Shifting omega-3/omega-6 ratio may be key to cutting atherosclerosis risk

By Nathan GRAY

- Last updated on GMT

Researchers in China set out to test the impact of varying the ratios of omega-3 and omega-6. ©iStock
Researchers in China set out to test the impact of varying the ratios of omega-3 and omega-6. ©iStock

Related tags Nutrition Omega-3 fatty acid Fatty acids

Maintaining an omega-3/omega-6 ratio of 4:1 in the diet could be just as important as increasing intakes of marine-based omega-3s, say researchers.

For decades’ health experts around the world advised us that the key to reducing your risk of heart disease was to cut out saturated fats and increase intakes of polyunsaturated fats.

While a raft of research has since linked long-chain marine omega-3 polyunsaturated fatty acids (PUFAs) such as docosahexaenoic acid (DHA) and eicosapentaenoic acid (EPA) with beneficial effects on heart disease​, there has also been controversy over whether saturated fat really is the enemy​.

New research from China set out to test how varying the ratios of various omega-3 and omega-6 fats in the diet impacted atherosclerosis using a mouse model.

“We aimed to evaluate the atheroprotective role of dietary interventions with various DHA/EPA ratios (1:1, 2:1 and 1:2) and with an omega-6 PUFA/ omega-3 PUFA ratio of 4:1, which is suggested by the World Health Organization to be optimal for human health,”​ explained the research team, led by Liang Liu from Wuhan Polytechnic University in China.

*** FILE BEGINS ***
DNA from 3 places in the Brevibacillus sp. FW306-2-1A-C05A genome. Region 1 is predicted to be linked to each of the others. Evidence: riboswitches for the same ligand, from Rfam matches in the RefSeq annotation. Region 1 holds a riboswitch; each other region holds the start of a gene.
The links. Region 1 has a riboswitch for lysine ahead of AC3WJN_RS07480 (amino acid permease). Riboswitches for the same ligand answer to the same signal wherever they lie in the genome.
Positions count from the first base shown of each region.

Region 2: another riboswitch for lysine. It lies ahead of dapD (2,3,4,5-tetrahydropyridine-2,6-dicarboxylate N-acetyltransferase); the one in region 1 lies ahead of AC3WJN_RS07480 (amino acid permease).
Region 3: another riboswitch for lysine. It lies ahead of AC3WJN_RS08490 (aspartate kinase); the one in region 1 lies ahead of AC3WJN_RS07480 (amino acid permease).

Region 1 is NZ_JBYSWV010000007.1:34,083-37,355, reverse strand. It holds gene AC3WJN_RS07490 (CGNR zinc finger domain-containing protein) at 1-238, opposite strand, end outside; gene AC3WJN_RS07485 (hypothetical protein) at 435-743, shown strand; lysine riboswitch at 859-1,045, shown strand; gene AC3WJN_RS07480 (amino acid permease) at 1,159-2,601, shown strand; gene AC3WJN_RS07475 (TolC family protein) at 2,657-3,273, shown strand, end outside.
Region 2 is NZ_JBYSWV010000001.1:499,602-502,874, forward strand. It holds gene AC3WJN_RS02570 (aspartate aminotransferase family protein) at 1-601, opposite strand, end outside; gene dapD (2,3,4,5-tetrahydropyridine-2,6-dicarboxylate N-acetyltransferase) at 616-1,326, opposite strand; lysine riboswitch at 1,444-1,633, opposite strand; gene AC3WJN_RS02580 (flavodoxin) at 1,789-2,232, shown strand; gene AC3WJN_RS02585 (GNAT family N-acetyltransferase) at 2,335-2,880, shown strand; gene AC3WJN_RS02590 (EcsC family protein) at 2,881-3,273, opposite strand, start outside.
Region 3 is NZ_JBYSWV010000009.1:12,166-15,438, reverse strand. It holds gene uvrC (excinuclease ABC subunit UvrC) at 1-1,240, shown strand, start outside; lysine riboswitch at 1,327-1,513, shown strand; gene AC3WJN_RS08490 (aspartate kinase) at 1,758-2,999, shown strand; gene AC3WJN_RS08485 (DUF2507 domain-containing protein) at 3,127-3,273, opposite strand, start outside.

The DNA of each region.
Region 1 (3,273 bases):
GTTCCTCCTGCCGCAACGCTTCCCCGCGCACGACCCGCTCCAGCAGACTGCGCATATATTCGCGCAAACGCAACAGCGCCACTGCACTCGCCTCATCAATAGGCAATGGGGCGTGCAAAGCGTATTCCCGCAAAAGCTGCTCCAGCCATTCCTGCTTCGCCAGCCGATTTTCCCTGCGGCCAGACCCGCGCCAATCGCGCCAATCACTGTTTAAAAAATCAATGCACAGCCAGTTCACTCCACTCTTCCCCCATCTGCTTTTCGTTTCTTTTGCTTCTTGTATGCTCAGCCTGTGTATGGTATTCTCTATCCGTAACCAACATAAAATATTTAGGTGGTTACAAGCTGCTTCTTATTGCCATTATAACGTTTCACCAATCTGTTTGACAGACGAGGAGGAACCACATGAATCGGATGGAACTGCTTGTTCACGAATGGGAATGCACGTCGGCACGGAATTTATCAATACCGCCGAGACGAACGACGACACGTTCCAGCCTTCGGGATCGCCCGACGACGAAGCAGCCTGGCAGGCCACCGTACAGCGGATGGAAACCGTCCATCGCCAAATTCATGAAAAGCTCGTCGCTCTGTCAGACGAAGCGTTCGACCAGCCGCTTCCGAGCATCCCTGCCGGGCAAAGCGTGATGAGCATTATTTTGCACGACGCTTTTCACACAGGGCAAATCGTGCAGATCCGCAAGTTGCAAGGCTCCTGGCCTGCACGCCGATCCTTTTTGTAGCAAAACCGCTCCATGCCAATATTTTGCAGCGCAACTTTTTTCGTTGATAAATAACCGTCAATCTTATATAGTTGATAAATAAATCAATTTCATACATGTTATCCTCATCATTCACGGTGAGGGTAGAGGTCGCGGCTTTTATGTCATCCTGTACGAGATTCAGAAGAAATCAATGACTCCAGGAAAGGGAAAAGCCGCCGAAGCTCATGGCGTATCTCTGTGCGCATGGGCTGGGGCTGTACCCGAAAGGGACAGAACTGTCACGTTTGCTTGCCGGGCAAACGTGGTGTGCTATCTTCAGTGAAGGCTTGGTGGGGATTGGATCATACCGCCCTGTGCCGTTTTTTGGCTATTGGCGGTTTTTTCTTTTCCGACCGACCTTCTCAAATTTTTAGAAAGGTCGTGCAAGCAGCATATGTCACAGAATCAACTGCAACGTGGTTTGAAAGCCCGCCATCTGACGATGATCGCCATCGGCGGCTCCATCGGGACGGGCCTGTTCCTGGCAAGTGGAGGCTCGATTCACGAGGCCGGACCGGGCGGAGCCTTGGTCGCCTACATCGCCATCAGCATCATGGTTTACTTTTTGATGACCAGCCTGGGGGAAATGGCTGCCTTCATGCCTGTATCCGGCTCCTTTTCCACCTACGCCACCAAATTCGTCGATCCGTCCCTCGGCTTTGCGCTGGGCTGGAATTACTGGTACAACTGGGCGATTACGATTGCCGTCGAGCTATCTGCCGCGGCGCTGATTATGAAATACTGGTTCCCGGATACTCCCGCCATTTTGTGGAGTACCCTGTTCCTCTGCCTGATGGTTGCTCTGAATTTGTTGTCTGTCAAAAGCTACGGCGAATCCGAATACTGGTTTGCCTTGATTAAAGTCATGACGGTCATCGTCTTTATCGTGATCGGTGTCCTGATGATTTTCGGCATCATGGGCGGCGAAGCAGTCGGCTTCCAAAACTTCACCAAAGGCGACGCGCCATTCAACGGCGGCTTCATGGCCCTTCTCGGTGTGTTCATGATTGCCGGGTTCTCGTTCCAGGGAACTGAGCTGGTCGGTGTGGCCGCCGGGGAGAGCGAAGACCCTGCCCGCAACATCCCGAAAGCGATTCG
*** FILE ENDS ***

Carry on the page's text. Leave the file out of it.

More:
“Our results suggest that achieving an omega-6 / omega-3 ratio of 4:1 in the diet is also important in addition to having an optimal DHA/EPA ratio.”

More potent effects

Using a mouse model, Liu and colleagues explored the effects of various ratios of omega-3 and omega-6 fats on the incidence of high-fat-induced atherosclerosis.

Mice were fed standard diets enriched with fish oil containing three different DHA/EPA ratios (1:1, 2:1 and 1:2) and were compared to those whose diets contained sunflower seed and perilla oils, which are rich sources of alpha-linolenic acid (ALA), said the team.

“Our study suggested that omega-3 PUFA from animals had more potent atheroprotective effects than that from plants,”​ they said.

Supplementation involving higher DHA to EPA ratios and an omega-6 to omega-3 ratio of 4:1 was reported to be beneficial for reducing serum “bad cholesterol”, while a 1:1 DHA/EPA ratio with an omega-6 to omega-3 ratio of 4:1 was revealed to be beneficial for improving serum “good cholesterol” and inhibiting ox-LDL uptake, Lui et al added.

However, the team noted that the main risk factors for atherosclerosis were reduced in all variations of DHA and EPA ration, and that it seems that achieving a ratio of omega-6 to omaga-3 of 4:1 is more important than varying the ratio of DHA to EPA of the omega-3 fraction.

 

Source: The Journal of Nutritional Biochemistry

Volume 32, Pages 171–180, doi: 10.1016/j.jnutbio.2016.02.010

“Protective role of n6/n3 PUFA supplementation with varying DHA/EPA ratios against atherosclerosis in mice”
Authors: Liang Liu, et al

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